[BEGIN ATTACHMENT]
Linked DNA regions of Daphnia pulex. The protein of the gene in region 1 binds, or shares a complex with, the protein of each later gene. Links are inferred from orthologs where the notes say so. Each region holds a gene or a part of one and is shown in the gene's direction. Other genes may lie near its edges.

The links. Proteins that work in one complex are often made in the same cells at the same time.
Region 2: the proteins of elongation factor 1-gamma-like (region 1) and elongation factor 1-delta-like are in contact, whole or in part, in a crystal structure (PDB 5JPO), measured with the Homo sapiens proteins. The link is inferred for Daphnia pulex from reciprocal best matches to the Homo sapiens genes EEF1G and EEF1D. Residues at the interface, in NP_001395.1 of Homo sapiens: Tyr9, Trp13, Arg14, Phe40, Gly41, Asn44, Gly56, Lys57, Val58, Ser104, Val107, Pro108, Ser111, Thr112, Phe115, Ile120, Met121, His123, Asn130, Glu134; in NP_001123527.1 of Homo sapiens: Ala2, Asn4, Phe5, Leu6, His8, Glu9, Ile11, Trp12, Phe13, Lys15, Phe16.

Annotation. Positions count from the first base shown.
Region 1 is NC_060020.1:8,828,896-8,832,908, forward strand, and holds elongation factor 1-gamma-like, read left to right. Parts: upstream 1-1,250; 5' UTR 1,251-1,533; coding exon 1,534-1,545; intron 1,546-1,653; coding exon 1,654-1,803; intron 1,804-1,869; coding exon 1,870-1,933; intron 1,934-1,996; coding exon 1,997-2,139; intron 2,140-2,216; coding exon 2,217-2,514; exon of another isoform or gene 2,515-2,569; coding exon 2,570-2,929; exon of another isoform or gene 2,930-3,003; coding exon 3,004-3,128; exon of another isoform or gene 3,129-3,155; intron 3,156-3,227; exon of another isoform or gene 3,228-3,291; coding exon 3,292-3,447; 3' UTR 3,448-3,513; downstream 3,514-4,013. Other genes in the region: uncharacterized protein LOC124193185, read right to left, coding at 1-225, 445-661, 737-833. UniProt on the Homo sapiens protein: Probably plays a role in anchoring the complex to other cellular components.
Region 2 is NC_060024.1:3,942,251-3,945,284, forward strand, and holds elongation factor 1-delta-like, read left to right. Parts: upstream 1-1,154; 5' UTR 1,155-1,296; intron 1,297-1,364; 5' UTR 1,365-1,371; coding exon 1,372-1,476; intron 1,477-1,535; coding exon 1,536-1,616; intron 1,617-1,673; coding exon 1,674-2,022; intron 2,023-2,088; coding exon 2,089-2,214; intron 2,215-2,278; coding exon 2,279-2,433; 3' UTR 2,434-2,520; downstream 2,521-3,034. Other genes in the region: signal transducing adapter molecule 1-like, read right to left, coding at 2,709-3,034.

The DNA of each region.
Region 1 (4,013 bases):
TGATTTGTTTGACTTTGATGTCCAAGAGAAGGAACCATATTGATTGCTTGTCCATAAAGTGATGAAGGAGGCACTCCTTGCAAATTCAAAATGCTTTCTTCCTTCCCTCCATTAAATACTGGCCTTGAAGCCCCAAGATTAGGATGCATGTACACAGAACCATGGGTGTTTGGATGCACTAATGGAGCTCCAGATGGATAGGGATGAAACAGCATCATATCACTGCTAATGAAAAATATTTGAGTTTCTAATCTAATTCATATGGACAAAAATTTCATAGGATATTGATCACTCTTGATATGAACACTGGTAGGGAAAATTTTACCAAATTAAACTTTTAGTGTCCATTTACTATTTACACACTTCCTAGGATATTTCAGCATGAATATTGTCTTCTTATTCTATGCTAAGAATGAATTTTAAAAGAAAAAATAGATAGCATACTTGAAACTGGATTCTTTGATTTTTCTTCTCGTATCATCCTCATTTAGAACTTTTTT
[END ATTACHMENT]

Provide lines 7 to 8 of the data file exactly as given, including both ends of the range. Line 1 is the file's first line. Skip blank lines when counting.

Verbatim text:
The DNA of each region.
Region 1 (4,013 bases):